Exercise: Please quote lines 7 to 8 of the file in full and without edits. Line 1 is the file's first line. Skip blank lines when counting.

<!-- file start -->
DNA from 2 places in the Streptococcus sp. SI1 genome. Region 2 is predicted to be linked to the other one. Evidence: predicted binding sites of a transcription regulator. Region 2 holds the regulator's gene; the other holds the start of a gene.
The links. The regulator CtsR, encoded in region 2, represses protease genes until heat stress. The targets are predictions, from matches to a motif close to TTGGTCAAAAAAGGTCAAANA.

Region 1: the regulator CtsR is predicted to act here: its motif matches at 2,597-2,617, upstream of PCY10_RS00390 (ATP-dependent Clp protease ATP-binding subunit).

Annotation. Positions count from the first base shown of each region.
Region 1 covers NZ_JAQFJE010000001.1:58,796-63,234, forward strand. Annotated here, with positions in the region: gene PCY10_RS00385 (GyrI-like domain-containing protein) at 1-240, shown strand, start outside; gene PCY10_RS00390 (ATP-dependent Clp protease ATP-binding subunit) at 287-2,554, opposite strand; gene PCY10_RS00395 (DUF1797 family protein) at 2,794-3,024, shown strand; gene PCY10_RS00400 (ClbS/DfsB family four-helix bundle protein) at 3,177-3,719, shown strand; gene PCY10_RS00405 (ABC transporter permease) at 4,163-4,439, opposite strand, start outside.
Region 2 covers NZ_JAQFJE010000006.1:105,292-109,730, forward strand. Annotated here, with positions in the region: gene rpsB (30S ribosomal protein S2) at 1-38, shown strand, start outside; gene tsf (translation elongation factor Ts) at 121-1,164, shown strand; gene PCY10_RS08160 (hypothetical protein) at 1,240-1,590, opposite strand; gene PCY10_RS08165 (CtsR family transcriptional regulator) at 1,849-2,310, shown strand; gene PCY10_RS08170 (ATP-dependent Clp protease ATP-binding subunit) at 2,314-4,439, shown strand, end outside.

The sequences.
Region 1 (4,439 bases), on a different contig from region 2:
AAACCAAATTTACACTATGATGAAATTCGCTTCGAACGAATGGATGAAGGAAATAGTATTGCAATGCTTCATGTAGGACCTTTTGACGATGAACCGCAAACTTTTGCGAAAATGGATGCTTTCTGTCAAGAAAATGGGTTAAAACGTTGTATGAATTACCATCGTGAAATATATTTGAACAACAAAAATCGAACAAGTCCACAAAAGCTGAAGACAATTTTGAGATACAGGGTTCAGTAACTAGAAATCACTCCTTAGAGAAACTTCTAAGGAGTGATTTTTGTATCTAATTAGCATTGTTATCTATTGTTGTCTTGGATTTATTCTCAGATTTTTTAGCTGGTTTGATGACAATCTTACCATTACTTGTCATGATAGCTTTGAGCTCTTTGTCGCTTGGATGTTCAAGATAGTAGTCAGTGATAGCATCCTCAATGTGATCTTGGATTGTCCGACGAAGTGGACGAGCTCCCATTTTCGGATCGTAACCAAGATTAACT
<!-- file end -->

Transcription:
The sequences.
Region 1 (4,439 bases), on a different contig from region 2: